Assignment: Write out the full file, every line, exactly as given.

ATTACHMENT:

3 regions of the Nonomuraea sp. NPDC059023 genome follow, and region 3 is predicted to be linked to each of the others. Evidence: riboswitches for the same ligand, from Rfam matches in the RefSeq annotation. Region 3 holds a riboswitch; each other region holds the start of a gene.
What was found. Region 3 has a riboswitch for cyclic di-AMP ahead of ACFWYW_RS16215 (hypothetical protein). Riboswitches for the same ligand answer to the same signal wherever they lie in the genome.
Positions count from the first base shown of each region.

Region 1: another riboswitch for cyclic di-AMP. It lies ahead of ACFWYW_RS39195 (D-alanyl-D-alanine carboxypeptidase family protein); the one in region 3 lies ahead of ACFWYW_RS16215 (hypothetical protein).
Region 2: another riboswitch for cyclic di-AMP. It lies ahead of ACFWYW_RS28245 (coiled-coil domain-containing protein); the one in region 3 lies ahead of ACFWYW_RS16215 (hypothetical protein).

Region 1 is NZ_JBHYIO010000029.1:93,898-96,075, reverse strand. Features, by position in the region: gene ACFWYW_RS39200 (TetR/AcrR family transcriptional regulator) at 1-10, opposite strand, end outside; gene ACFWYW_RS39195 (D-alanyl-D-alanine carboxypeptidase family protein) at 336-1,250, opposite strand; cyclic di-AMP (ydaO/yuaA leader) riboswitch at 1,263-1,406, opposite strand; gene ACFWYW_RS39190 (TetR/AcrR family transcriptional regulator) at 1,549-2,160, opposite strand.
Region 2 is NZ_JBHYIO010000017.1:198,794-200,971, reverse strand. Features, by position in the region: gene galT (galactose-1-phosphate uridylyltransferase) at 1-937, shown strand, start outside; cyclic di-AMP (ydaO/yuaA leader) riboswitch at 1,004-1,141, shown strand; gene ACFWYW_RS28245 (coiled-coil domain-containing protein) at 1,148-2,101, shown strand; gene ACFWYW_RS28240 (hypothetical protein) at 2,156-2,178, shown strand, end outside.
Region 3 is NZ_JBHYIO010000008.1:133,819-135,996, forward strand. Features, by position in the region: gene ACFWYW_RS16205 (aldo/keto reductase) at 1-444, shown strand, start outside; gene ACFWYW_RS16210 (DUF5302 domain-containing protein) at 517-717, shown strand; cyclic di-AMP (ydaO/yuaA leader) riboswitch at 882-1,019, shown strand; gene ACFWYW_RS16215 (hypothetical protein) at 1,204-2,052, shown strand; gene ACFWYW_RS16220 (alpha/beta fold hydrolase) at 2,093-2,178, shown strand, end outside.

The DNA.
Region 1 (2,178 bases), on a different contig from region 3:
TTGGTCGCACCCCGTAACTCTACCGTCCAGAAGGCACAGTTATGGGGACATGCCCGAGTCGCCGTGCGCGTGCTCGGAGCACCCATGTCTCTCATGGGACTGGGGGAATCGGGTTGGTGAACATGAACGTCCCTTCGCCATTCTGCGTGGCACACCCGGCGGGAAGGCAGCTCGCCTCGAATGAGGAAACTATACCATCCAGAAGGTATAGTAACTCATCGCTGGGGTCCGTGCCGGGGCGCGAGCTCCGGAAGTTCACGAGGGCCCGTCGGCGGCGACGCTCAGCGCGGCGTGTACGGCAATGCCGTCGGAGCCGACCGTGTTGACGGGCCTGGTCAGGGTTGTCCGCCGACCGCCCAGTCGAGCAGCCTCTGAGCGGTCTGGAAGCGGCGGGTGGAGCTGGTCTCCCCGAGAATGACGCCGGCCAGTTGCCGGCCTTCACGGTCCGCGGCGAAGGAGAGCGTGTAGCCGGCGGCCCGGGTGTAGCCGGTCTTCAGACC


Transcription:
3 regions of the Nonomuraea sp. NPDC059023 genome follow, and region 3 is predicted to be linked to each of the others. Evidence: riboswitches for the same ligand, from Rfam matches in the RefSeq annotation. Region 3 holds a riboswitch; each other region holds the start of a gene.
What was found. Region 3 has a riboswitch for cyclic di-AMP ahead of ACFWYW_RS16215 (hypothetical protein). Riboswitches for the same ligand answer to the same signal wherever they lie in the genome.
Positions count from the first base shown of each region.

Region 1: another riboswitch for cyclic di-AMP. It lies ahead of ACFWYW_RS39195 (D-alanyl-D-alanine carboxypeptidase family protein); the one in region 3 lies ahead of ACFWYW_RS16215 (hypothetical protein).
Region 2: another riboswitch for cyclic di-AMP. It lies ahead of ACFWYW_RS28245 (coiled-coil domain-containing protein); the one in region 3 lies ahead of ACFWYW_RS16215 (hypothetical protein).

Region 1 is NZ_JBHYIO010000029.1:93,898-96,075, reverse strand. Features, by position in the region: gene ACFWYW_RS39200 (TetR/AcrR family transcriptional regulator) at 1-10, opposite strand, end outside; gene ACFWYW_RS39195 (D-alanyl-D-alanine carboxypeptidase family protein) at 336-1,250, opposite strand; cyclic di-AMP (ydaO/yuaA leader) riboswitch at 1,263-1,406, opposite strand; gene ACFWYW_RS39190 (TetR/AcrR family transcriptional regulator) at 1,549-2,160, opposite strand.
Region 2 is NZ_JBHYIO010000017.1:198,794-200,971, reverse strand. Features, by position in the region: gene galT (galactose-1-phosphate uridylyltransferase) at 1-937, shown strand, start outside; cyclic di-AMP (ydaO/yuaA leader) riboswitch at 1,004-1,141, shown strand; gene ACFWYW_RS28245 (coiled-coil domain-containing protein) at 1,148-2,101, shown strand; gene ACFWYW_RS28240 (hypothetical protein) at 2,156-2,178, shown strand, end outside.
Region 3 is NZ_JBHYIO010000008.1:133,819-135,996, forward strand. Features, by position in the region: gene ACFWYW_RS16205 (aldo/keto reductase) at 1-444, shown strand, start outside; gene ACFWYW_RS16210 (DUF5302 domain-containing protein) at 517-717, shown strand; cyclic di-AMP (ydaO/yuaA leader) riboswitch at 882-1,019, shown strand; gene ACFWYW_RS16215 (hypothetical protein) at 1,204-2,052, shown strand; gene ACFWYW_RS16220 (alpha/beta fold hydrolase) at 2,093-2,178, shown strand, end outside.

The DNA.
Region 1 (2,178 bases), on a different contig from region 3:
TTGGTCGCACCCCGTAACTCTACCGTCCAGAAGGCACAGTTATGGGGACATGCCCGAGTCGCCGTGCGCGTGCTCGGAGCACCCATGTCTCTCATGGGACTGGGGGAATCGGGTTGGTGAACATGAACGTCCCTTCGCCATTCTGCGTGGCACACCCGGCGGGAAGGCAGCTCGCCTCGAATGAGGAAACTATACCATCCAGAAGGTATAGTAACTCATCGCTGGGGTCCGTGCCGGGGCGCGAGCTCCGGAAGTTCACGAGGGCCCGTCGGCGGCGACGCTCAGCGCGGCGTGTACGGCAATGCCGTCGGAGCCGACCGTGTTGACGGGCCTGGTCAGGGTTGTCCGCCGACCGCCCAGTCGAGCAGCCTCTGAGCGGTCTGGAAGCGGCGGGTGGAGCTGGTCTCCCCGAGAATGACGCCGGCCAGTTGCCGGCCTTCACGGTCCGCGGCGAAGGAGAGCGTGTAGCCGGCGGCCCGGGTGTAGCCGGTCTTCAGACC